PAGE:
If McCarthy makes it out of the top 10 — where at least six teams could be making a quarterback change — the Broncos should jump at the chance to add his skill set to their roster. McCarthy is strong-armed, very mobile and highly efficient as a passer both inside and outside the pocket. His second-effort ability, field vision and movement skills would fit perfectly in Payton’s scheme. — Matt Miller

If the Broncos cut Wilson, how will he fit into the 2024 QB market?

Despite the benching, Wilson should have value on the free agent market, especially if Minnesota’s Kirk Cousins or Tampa Bay’s Baker Mayfield re-sign with their current teams.

Wilson has his struggles operating from the pocket, but he has four game-winning drives this season. He still throws well on the move and has good touch on the deep ball.

The Falcons and Patriots will most likely be in the market for a veteran passer, as well as the Giants if Daniel Jones needs more time to recover from his knee injury.

Wilson once had the Raiders on his personal short list as he was looking to leave Seattle. If Las Vegas goes the veteran route, Wilson would have the chance to attack Payton’s defense twice a year.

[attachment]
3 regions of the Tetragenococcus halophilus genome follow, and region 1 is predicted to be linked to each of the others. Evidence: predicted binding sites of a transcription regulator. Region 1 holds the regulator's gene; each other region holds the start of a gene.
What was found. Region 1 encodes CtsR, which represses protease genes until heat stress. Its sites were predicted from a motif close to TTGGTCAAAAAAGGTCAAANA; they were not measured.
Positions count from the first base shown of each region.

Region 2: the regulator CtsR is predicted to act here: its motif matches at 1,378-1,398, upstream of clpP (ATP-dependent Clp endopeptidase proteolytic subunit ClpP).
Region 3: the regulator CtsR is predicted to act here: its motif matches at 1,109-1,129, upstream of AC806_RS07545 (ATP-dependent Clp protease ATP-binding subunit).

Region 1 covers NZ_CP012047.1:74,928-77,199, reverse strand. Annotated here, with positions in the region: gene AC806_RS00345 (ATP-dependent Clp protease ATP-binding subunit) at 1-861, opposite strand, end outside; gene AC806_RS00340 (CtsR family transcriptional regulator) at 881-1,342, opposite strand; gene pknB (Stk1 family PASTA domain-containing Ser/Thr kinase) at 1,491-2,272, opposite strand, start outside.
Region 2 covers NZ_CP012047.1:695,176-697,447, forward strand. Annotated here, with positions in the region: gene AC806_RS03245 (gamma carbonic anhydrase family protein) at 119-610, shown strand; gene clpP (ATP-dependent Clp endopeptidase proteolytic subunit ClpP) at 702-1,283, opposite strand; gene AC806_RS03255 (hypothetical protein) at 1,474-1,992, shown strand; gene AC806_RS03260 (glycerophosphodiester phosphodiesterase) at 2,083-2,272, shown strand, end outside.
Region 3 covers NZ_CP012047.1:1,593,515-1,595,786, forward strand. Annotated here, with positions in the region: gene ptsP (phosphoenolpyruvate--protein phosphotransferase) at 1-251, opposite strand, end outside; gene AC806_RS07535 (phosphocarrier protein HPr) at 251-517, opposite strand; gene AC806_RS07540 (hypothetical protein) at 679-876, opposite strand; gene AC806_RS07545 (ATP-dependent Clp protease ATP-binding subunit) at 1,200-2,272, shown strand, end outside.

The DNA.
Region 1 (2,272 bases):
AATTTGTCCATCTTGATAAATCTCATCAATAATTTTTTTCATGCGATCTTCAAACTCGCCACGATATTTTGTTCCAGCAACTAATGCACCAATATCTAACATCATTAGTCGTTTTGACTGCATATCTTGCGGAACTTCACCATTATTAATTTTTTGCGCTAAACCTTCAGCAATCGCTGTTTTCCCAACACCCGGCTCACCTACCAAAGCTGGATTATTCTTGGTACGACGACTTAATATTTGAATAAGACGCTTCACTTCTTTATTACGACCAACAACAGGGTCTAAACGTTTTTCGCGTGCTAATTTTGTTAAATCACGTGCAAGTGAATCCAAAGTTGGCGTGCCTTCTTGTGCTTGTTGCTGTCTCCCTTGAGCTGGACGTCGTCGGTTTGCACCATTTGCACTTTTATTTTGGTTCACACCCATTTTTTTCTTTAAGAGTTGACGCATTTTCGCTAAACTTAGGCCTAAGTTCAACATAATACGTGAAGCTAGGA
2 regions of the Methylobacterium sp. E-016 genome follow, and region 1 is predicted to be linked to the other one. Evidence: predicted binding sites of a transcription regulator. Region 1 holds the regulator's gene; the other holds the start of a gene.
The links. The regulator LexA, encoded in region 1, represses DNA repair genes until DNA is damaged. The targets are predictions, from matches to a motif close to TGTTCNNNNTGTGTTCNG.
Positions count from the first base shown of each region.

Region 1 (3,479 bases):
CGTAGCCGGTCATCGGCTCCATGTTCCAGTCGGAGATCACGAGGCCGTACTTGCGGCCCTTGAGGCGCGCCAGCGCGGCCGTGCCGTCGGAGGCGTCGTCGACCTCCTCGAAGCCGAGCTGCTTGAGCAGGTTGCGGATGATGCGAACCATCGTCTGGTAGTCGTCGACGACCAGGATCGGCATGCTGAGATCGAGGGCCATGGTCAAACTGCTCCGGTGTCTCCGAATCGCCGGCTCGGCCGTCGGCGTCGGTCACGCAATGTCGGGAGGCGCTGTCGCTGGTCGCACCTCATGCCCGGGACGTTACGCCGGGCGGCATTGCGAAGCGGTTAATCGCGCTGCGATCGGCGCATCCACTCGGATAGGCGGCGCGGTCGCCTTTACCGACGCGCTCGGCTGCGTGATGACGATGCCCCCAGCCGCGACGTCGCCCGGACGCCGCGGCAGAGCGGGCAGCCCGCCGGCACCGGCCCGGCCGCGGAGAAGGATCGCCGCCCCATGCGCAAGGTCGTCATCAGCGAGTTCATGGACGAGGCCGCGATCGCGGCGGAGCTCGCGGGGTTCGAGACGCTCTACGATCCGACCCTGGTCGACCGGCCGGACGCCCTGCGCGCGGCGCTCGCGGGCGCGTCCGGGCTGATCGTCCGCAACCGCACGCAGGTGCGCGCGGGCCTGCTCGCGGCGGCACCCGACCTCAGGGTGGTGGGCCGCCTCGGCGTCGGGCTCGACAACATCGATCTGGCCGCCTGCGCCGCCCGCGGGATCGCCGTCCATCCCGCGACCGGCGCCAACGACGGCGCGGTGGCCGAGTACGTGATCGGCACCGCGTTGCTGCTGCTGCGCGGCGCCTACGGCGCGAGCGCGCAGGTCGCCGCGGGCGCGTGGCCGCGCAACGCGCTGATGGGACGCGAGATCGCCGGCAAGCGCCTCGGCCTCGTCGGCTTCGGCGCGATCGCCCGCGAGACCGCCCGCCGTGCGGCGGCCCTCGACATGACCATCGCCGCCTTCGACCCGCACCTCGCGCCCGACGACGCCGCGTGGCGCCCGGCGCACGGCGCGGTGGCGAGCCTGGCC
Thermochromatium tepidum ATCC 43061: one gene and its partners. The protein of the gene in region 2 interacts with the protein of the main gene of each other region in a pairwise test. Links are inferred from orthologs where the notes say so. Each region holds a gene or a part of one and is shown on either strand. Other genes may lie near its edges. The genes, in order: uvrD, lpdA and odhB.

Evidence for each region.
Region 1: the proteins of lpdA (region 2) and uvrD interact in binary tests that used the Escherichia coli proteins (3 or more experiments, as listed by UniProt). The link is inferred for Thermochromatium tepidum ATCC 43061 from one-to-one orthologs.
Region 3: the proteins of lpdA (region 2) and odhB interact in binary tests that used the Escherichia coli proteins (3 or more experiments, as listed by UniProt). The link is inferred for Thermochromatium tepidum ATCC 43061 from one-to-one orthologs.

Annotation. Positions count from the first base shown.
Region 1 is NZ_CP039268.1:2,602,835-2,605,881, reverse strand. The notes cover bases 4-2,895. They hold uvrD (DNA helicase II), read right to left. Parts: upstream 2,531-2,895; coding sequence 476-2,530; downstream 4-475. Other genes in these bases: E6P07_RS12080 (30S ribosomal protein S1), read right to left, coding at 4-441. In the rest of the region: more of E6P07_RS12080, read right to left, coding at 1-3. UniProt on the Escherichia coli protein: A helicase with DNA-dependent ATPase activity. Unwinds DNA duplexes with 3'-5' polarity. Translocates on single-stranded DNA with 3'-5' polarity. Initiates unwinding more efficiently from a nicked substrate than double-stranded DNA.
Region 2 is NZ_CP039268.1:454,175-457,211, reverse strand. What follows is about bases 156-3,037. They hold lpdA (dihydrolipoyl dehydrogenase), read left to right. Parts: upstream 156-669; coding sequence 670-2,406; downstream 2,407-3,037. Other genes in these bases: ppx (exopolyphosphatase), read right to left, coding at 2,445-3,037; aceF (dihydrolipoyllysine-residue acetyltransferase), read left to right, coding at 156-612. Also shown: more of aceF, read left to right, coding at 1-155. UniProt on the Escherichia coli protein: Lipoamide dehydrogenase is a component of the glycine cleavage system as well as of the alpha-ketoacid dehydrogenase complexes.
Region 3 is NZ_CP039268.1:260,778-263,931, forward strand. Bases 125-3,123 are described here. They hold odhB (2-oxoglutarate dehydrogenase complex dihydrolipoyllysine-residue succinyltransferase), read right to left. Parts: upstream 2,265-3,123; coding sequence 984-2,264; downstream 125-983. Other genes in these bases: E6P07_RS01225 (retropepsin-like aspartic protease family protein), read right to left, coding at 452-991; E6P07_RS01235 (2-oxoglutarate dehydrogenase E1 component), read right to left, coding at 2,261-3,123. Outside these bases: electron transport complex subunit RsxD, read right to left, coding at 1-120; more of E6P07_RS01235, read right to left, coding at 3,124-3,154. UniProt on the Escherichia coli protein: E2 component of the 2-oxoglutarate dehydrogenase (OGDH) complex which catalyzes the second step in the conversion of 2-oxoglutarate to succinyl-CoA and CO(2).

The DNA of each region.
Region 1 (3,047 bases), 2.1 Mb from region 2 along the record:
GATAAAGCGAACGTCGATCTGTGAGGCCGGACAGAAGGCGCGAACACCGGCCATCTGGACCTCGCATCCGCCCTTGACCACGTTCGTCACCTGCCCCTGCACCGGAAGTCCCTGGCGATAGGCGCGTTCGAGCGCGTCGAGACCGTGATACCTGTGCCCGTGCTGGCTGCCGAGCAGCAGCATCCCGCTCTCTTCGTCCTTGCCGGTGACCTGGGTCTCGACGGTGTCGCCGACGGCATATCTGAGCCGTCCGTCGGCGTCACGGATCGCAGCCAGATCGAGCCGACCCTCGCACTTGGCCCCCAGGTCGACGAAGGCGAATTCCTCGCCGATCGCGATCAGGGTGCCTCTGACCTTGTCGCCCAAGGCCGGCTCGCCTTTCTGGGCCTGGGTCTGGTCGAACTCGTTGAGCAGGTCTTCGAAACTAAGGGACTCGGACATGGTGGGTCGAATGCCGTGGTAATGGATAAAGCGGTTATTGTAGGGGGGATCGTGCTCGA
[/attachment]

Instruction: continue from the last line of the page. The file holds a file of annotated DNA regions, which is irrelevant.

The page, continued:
Look, Wilson’s big-money days are probably over. He has worn out his welcome in two stops. But have you seen the quarterback climate the past two years and who’s playing meaningful snaps on Sundays? There’s a place for him. — Jeremy Fowler

Does Stidham have a shot at being the starter next year?

If Wilson’s gone, it’s a wide-open affair. There are those in the league who believe Payton convinced Stidham to come to Denver when Stidham had other options in free agency, with the idea Stidham could have a chance to at least compete for the starting job at some point.

Neither Payton nor Stidham have said anything resembling that publicly, but beyond the makeover in the offensive line in free agency, the Broncos were most aggressive about pursuing Stidham last March. What he does Sunday and likely in next week’s finale against the Las Vegas Raiders could give him early momentum to show he has that potential. — Legwold